The turns of the SKEW: black swan protection at a premium
February 2016 | FEATURE | RISK MANAGEMENT
Financier Worldwide Magazine
The catastrophic consequences of a black swan event, much feared throughout the corporate world, have now become even more expensive to protect against thanks to the CBOE SKEW Index – that all knowing, all seeing measurer of the tail risk of the S&P 500 – recently hitting an all-time high.
Devised by the exchange behind the VIX Volatility Index (that is, the Chicago Board Options Exchange (CBOE)), the SKEW is a benchmark measure of the perceived risk of extreme negative moves in US equity markets.
The SKEW, complemented by the VIX, is one of more than a dozen volatility-related benchmarks and strategies formulated by the CBOE, often referred to as the home of volatility indexes. It offers an important measure for investors who are concerned about potential market moves driven by unusual, high-impact events. “A valuable tool to add to our rapidly growing suite of volatility benchmarks,” attests William J. Brodsky, CBOE chairman and CEO.
Whereas the VIX captures the market’s expectation of likely daily S&P 500 returns over a 30-day time horizon (falling within one standard deviation around the average, or ‘mean’ return of the S&P 500 price distribution), the SKEW, in comparison, focuses on the tail risk of the distribution – S&P 500 returns that are greater than two to three standard deviations below the mean.
It is these SKEW values, typically ranging from 115 to 135, which are calculated from weighted strips of out-of-the-money S&P 500 options, that have now hit an all-time high, indicating that investors are more fearful than ever of a black swan event coming to pass.
Risk and expectation
According to the CBOE website, a reading of 100 means that the probability of a black swan event is “negligible”. At 115, there is considered to be a 6 percent risk. At 135, this becomes a 12 percent risk. Therefore, a reading of 148.98 (or more) on the SKEW Index indicates that the risk of a black swan event is now higher than it has ever been.
Whilst higher SKEW values means that protection against an unexpected event of large magnitude and consequence is indeed more costly, perhaps perversely, this does not equate to the likelihood of a black swan event taking place being any higher, although the implication is certainly there.
Analysts at the Bespoke Investment Group have attempted to explain this apparent contradiction, stating that “the SKEW measures the relative price of ‘tail risk’ hedges versus broad volatility” and should be considered in the context of markets that are prone to experiencing large dislocations.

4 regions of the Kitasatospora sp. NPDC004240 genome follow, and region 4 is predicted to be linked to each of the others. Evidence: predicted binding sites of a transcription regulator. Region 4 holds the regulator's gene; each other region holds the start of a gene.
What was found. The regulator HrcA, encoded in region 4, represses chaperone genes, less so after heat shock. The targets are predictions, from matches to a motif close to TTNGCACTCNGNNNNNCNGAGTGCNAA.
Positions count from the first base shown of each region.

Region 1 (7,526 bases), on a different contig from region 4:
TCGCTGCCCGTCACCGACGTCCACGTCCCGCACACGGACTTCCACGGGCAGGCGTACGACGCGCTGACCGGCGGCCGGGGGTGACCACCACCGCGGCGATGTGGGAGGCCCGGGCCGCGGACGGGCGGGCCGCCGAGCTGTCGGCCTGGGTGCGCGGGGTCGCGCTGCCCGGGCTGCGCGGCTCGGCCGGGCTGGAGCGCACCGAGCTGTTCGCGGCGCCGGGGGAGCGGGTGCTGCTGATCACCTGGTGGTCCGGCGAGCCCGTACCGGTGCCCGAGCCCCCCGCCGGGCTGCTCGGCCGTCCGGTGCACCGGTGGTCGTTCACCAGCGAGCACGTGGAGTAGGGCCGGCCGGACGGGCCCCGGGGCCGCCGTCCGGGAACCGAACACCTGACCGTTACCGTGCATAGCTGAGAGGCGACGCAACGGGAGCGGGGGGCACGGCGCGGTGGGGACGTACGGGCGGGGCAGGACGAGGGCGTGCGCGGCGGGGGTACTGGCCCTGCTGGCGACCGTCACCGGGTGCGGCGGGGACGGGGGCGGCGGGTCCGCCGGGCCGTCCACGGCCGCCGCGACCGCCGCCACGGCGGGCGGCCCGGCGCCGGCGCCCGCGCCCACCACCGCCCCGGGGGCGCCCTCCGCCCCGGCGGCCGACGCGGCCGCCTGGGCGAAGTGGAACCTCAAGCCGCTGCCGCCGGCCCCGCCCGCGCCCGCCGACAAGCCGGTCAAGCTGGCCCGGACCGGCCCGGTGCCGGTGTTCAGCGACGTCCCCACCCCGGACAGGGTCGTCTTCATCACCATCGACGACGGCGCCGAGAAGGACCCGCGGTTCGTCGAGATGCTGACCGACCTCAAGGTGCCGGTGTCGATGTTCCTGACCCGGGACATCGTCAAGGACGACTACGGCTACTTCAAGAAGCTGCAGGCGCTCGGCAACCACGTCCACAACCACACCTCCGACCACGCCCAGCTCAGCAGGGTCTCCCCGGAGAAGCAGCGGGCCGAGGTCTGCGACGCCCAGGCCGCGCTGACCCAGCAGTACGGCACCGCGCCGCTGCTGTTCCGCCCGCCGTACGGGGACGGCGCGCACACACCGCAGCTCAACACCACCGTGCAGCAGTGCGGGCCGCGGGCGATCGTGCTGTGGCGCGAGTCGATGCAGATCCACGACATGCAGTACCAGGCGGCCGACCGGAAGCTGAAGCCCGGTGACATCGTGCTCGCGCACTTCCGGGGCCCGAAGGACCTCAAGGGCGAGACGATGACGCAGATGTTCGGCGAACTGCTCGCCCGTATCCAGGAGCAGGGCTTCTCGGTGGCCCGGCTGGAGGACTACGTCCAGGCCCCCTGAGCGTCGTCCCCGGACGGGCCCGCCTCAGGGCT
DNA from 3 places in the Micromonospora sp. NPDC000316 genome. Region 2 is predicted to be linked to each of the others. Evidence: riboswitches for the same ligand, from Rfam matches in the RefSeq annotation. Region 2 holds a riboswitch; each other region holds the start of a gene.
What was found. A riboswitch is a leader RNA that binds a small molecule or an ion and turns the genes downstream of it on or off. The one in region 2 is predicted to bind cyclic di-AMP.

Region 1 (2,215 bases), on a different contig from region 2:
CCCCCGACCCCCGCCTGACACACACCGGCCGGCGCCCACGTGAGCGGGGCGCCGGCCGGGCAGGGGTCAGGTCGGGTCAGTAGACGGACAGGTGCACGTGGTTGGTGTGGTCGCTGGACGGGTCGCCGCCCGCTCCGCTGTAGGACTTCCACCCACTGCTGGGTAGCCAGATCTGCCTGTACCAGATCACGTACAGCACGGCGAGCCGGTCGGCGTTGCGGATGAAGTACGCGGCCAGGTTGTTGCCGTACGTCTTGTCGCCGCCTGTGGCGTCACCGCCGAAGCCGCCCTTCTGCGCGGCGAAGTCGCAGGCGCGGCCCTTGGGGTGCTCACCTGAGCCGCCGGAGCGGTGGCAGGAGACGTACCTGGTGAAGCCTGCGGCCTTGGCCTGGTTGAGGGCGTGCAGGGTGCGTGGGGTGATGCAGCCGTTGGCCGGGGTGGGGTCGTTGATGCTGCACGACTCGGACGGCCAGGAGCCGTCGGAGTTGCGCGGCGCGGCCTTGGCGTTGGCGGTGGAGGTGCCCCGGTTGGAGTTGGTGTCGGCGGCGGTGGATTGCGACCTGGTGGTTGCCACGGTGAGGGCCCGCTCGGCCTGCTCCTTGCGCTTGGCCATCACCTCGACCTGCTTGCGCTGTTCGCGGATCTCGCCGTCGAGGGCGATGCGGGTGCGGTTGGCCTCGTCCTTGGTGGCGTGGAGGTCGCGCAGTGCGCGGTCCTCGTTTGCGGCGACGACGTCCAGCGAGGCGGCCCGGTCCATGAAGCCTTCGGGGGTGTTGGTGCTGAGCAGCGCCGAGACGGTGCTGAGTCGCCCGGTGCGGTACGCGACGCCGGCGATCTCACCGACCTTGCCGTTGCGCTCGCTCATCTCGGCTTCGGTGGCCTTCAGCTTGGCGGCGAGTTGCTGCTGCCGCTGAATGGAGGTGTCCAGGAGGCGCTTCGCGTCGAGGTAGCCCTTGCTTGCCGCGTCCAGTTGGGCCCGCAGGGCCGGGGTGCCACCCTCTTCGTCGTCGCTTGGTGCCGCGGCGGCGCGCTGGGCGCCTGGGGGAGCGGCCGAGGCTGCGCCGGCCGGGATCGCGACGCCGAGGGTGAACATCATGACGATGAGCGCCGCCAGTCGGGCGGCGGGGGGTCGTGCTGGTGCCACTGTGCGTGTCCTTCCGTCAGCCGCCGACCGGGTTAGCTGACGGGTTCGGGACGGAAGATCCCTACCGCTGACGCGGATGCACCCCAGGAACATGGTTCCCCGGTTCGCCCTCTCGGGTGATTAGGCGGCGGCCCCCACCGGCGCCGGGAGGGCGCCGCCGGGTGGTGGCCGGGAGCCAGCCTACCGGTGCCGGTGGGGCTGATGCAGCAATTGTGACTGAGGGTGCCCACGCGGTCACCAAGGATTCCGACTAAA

With the SKEW at an all-time-high and uncomfortably reflecting the increased fear among investors as to the risk of a black swan catastrophe, the question to be asked is what is accounting for this escalation in the measurement of fear? As it happens, a great deal of the anxiety can be laid at the door of weak economic growth in China, the world’s second-largest economy. China’s economic deceleration can be exemplified by its official growth rate of 6.9 percent, a six-year low. SKEW levels have also been fuelled by speculation over an interest rate rise from the Federal Reserve, continuing geopolitical concerns around Russia and the Middle East, not to mention the disappointing growth pervading the global economy.
With the CBOE stating that the probability of a black swan event is indicated by a drop of more than two standard deviations, it is illuminating to learn how the market has responded. According to Roberto Friedlander, head of equity trading at Brean Capital, traders are “pricing in the highest chance of an outlying black swan event in the next 30 days”, with current pricing reflecting “a 15 percent chance of a two standard deviation move in the next 30 days”.
Less concerned as to the SKEW’s indication of an elevated risk of an outlier event is Dana Lyon, a partner at J. Lyons Fund Management. “The fact that it hit an all-time high is a trivial matter when comparing the reading versus other high readings historically,” he says. “We have used 140 as the line of demarcation for ‘high’ SKEW readings. Thus, the fact that it hit 148 instead of, say 145, is of no consequence.”
Clearly, the substantial increase in the SKEW Index, the highest it has ever been in its 25-year history, is causing significant ructions for traders. Indeed, the ‘Flash Crash’ in 2010 was preceded by an extremely high SKEW reading. Given the SKEW’s status as a remarkably accurate and effective volatility benchmark, this may well have an ill-effect on the market. Essentially, the SKEW surge has spooked the stock market and reinforced the belief among market participants that, if you truly want to feel safe amid the spectre of a black swan event, then paying up to attain a degree of security is pretty much the most logical thing to do.
© Financier Worldwide